Review: The Golden Compass (His Dark Materials, Book One) by Philip Pullman

in a sentence or two: Lyra, an outspoken young woman, is growing up in the bowels of a historic university when her whole world changes. Lyra must go on an adventure to search for the mystery of Dust, and is often encouraged by her comrades - a polar bear, gypsies, and her golden compass.

The story starts off in the first pages with sympathetic characters and an intriguing location. Lyra is outspoken, brave, a leader, and has many traits that the reader desires for them self. Her journey towards the mystery behind the kidnappings of children and their relation to Dust introduces more strange characters. While some of these characters are not so loving, the majority of Lyra's companions characters are developed to be compassionate, kind, supportive, and treat her as a peer even though she is so young. The journey is full of ups and downs, and is a bit of an emotional roller coaster for the reader as you travel with her to the unknown, feel her anxiety, and want desperately to be strong like she is through it all. The reader connection with Lyra is easily made, and easily maintained. The ending leaves the reader wanting more, as the first book in a trilogy usually does.

It's incredible how drawn into this story the reader can become. A majority of the tale takes place in the arctic north, and the descriptions of the wind, snow, and cold chill the bones of the reader snuggled up in bed. The connection forged with Lyra is immediate and consistent throughout the novel, and that is largely in part to her nature and to her being the narrator of the story. While the story itself was intriguing and quite a journey, I feel as if the author went off on tangents from time to time in regards to personal interests rather than the story. There is a specific point where Lyra (whom the reader most strongly connects with) is sleeping, and the adults have a conversation. This conversation could have easily been tied into the book to include Lyra (the young adult reader), but was not. The writing is deep, intricate, and calls close attention to detail throughout the novel, so this was especially jarring. There were other points throughout the story where I felt a little bored, or weary of where the story was headed. It definitely picked up in the beginning, parts of the middle, and the end but was by no means consistent. That being said, I am still drawn in enough to read the rest of the series!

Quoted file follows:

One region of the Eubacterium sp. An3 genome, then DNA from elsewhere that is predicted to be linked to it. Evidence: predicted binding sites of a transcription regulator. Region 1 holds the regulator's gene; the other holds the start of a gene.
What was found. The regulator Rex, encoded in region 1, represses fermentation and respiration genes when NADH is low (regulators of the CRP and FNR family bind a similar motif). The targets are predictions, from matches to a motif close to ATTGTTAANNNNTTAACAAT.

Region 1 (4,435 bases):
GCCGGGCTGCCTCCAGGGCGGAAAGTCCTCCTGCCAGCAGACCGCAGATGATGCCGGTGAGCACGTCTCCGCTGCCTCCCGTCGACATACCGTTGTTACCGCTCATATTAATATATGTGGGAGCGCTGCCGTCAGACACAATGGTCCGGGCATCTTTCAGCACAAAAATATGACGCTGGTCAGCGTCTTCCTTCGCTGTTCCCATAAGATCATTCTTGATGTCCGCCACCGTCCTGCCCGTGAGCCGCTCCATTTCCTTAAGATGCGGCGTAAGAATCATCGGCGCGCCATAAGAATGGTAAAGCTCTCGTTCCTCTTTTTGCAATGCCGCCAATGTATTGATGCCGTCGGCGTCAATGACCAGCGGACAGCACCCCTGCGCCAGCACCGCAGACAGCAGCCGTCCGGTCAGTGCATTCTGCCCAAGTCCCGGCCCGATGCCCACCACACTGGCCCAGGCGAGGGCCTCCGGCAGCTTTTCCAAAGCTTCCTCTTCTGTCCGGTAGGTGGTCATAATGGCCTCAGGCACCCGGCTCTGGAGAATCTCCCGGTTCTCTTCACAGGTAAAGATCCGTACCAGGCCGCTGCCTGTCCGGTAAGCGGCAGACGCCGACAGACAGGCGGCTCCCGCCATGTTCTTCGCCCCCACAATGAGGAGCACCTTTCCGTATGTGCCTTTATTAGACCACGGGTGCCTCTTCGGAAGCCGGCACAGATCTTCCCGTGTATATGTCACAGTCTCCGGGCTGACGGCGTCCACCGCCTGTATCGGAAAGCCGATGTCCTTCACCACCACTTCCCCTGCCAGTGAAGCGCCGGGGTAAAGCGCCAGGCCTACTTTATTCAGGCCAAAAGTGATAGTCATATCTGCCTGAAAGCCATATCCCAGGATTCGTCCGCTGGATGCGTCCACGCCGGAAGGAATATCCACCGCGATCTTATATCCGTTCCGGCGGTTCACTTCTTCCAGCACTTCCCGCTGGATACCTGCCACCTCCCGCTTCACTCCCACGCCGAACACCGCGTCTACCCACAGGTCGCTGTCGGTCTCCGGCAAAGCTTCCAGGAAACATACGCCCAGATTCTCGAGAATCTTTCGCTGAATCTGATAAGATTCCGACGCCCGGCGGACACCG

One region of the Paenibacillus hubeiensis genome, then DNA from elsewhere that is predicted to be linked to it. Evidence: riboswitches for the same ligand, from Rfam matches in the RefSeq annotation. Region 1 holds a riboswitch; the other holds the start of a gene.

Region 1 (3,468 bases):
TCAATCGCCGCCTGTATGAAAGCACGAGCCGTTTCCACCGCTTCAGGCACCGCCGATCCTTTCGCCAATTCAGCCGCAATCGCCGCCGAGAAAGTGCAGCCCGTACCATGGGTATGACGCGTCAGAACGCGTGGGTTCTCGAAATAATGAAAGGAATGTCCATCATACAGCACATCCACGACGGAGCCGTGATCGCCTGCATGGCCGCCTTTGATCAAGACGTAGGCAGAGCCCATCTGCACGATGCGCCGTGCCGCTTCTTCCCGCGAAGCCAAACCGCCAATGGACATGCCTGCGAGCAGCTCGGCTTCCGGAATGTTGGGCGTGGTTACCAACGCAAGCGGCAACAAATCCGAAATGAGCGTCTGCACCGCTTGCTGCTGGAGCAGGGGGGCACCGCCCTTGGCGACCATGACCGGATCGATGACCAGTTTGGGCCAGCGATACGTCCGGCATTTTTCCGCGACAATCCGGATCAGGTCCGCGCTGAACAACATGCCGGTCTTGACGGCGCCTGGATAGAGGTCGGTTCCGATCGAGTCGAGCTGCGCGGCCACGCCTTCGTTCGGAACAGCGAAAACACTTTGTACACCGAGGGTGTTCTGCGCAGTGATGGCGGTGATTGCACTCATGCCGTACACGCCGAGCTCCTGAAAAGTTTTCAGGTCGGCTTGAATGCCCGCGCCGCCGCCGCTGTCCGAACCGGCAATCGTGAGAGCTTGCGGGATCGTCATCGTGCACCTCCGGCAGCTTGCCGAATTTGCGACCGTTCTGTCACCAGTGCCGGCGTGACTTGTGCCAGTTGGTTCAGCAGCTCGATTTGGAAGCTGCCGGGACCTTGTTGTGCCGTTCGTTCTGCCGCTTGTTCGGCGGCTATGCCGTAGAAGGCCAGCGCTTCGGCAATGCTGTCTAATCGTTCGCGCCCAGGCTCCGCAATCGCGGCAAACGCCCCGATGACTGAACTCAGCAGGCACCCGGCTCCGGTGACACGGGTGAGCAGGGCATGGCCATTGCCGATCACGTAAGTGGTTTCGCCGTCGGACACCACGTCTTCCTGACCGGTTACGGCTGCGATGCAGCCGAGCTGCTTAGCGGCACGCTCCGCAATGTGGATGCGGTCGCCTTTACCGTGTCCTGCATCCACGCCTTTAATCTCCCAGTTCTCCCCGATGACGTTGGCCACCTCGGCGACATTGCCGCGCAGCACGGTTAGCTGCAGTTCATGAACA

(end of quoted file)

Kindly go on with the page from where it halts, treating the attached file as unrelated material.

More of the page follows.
Title: The Golden Compass
Author: Philip Pullman
Genre: Fantasy
Publisher: Knopf Books for Young Readers 
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Lisa is a gamer, crafter, fangirl, mother, wife and unabashed nerd who is pretty ridiculous and it's best you know that up front. When she's not binge watching Netflix or crafting into the wee hours of the night, you can find her spending a lot of her time on Pinterest and Twitter.

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